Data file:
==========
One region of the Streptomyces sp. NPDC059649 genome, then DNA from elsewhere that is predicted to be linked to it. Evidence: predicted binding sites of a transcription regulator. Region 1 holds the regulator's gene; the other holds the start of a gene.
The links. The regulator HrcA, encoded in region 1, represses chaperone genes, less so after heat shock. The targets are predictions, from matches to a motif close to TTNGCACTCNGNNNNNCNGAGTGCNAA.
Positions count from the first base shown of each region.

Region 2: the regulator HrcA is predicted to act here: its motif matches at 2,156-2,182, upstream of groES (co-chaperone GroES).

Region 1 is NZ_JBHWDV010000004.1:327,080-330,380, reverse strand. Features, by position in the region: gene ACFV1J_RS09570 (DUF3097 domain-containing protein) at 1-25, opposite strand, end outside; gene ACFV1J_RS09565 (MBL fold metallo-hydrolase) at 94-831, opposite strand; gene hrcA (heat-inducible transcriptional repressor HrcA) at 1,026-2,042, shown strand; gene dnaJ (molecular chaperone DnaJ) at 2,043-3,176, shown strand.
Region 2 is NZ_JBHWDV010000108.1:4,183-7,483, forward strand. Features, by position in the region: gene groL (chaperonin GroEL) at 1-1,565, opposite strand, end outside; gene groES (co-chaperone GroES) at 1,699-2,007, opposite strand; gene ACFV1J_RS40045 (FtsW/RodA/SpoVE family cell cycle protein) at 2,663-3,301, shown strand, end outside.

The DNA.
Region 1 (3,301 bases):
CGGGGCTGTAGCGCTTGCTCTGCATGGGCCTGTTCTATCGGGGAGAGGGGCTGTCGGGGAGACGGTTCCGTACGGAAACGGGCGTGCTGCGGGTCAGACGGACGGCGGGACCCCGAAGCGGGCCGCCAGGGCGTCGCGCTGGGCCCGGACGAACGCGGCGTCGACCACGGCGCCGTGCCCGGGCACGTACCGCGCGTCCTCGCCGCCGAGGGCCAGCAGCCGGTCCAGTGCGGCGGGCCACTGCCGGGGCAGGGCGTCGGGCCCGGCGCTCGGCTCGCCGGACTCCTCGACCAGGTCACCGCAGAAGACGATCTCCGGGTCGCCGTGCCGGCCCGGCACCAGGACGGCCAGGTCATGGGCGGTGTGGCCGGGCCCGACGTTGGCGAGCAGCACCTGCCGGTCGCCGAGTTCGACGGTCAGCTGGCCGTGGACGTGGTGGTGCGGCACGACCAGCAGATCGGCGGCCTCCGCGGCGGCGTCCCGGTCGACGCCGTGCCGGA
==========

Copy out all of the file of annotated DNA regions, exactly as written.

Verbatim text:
One region of the Streptomyces sp. NPDC059649 genome, then DNA from elsewhere that is predicted to be linked to it. Evidence: predicted binding sites of a transcription regulator. Region 1 holds the regulator's gene; the other holds the start of a gene.
The links. The regulator HrcA, encoded in region 1, represses chaperone genes, less so after heat shock. The targets are predictions, from matches to a motif close to TTNGCACTCNGNNNNNCNGAGTGCNAA.
Positions count from the first base shown of each region.

Region 2: the regulator HrcA is predicted to act here: its motif matches at 2,156-2,182, upstream of groES (co-chaperone GroES).

Region 1 is NZ_JBHWDV010000004.1:327,080-330,380, reverse strand. Features, by position in the region: gene ACFV1J_RS09570 (DUF3097 domain-containing protein) at 1-25, opposite strand, end outside; gene ACFV1J_RS09565 (MBL fold metallo-hydrolase) at 94-831, opposite strand; gene hrcA (heat-inducible transcriptional repressor HrcA) at 1,026-2,042, shown strand; gene dnaJ (molecular chaperone DnaJ) at 2,043-3,176, shown strand.
Region 2 is NZ_JBHWDV010000108.1:4,183-7,483, forward strand. Features, by position in the region: gene groL (chaperonin GroEL) at 1-1,565, opposite strand, end outside; gene groES (co-chaperone GroES) at 1,699-2,007, opposite strand; gene ACFV1J_RS40045 (FtsW/RodA/SpoVE family cell cycle protein) at 2,663-3,301, shown strand, end outside.

The DNA.
Region 1 (3,301 bases):
CGGGGCTGTAGCGCTTGCTCTGCATGGGCCTGTTCTATCGGGGAGAGGGGCTGTCGGGGAGACGGTTCCGTACGGAAACGGGCGTGCTGCGGGTCAGACGGACGGCGGGACCCCGAAGCGGGCCGCCAGGGCGTCGCGCTGGGCCCGGACGAACGCGGCGTCGACCACGGCGCCGTGCCCGGGCACGTACCGCGCGTCCTCGCCGCCGAGGGCCAGCAGCCGGTCCAGTGCGGCGGGCCACTGCCGGGGCAGGGCGTCGGGCCCGGCGCTCGGCTCGCCGGACTCCTCGACCAGGTCACCGCAGAAGACGATCTCCGGGTCGCCGTGCCGGCCCGGCACCAGGACGGCCAGGTCATGGGCGGTGTGGCCGGGCCCGACGTTGGCGAGCAGCACCTGCCGGTCGCCGAGTTCGACGGTCAGCTGGCCGTGGACGTGGTGGTGCGGCACGACCAGCAGATCGGCGGCCTCCGCGGCGGCGTCCCGGTCGACGCCGTGCCGGA